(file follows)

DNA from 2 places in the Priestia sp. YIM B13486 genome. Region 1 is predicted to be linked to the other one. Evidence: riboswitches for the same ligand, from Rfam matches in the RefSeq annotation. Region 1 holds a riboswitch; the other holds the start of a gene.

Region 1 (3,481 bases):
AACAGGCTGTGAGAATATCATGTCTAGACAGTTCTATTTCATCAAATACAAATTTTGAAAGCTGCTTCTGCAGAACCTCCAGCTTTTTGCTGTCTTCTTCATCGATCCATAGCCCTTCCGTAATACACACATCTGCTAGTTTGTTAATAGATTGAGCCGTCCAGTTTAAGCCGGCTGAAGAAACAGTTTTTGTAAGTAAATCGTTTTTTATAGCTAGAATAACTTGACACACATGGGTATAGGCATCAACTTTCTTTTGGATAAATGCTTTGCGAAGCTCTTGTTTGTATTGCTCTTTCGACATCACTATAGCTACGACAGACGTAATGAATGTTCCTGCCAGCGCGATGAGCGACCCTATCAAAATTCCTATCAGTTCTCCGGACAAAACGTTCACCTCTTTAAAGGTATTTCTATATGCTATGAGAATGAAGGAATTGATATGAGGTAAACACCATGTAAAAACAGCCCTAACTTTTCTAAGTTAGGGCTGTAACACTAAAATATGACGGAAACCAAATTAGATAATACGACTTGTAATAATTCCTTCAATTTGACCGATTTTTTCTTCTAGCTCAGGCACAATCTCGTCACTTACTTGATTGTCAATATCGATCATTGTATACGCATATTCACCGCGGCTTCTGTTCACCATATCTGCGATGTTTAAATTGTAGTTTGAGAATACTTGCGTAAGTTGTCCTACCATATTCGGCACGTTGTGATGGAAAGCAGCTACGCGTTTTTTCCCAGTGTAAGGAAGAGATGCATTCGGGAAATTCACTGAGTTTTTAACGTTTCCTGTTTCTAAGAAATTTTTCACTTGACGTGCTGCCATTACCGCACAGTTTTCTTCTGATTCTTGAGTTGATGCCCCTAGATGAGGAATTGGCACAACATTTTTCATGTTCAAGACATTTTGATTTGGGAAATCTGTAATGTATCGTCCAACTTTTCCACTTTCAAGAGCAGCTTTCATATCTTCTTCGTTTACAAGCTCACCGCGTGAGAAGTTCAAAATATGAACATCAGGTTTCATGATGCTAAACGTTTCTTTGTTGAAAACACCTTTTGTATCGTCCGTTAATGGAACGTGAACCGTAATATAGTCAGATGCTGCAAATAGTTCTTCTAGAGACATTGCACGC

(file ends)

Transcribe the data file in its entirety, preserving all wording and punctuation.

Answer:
DNA from 2 places in the Priestia sp. YIM B13486 genome. Region 1 is predicted to be linked to the other one. Evidence: riboswitches for the same ligand, from Rfam matches in the RefSeq annotation. Region 1 holds a riboswitch; the other holds the start of a gene.

Region 1 (3,481 bases):
AACAGGCTGTGAGAATATCATGTCTAGACAGTTCTATTTCATCAAATACAAATTTTGAAAGCTGCTTCTGCAGAACCTCCAGCTTTTTGCTGTCTTCTTCATCGATCCATAGCCCTTCCGTAATACACACATCTGCTAGTTTGTTAATAGATTGAGCCGTCCAGTTTAAGCCGGCTGAAGAAACAGTTTTTGTAAGTAAATCGTTTTTTATAGCTAGAATAACTTGACACACATGGGTATAGGCATCAACTTTCTTTTGGATAAATGCTTTGCGAAGCTCTTGTTTGTATTGCTCTTTCGACATCACTATAGCTACGACAGACGTAATGAATGTTCCTGCCAGCGCGATGAGCGACCCTATCAAAATTCCTATCAGTTCTCCGGACAAAACGTTCACCTCTTTAAAGGTATTTCTATATGCTATGAGAATGAAGGAATTGATATGAGGTAAACACCATGTAAAAACAGCCCTAACTTTTCTAAGTTAGGGCTGTAACACTAAAATATGACGGAAACCAAATTAGATAATACGACTTGTAATAATTCCTTCAATTTGACCGATTTTTTCTTCTAGCTCAGGCACAATCTCGTCACTTACTTGATTGTCAATATCGATCATTGTATACGCATATTCACCGCGGCTTCTGTTCACCATATCTGCGATGTTTAAATTGTAGTTTGAGAATACTTGCGTAAGTTGTCCTACCATATTCGGCACGTTGTGATGGAAAGCAGCTACGCGTTTTTTCCCAGTGTAAGGAAGAGATGCATTCGGGAAATTCACTGAGTTTTTAACGTTTCCTGTTTCTAAGAAATTTTTCACTTGACGTGCTGCCATTACCGCACAGTTTTCTTCTGATTCTTGAGTTGATGCCCCTAGATGAGGAATTGGCACAACATTTTTCATGTTCAAGACATTTTGATTTGGGAAATCTGTAATGTATCGTCCAACTTTTCCACTTTCAAGAGCAGCTTTCATATCTTCTTCGTTTACAAGCTCACCGCGTGAGAAGTTCAAAATATGAACATCAGGTTTCATGATGCTAAACGTTTCTTTGTTGAAAACACCTTTTGTATCGTCCGTTAATGGAACGTGAACCGTAATATAGTCAGATGCTGCAAATAGTTCTTCTAGAGACATTGCACGC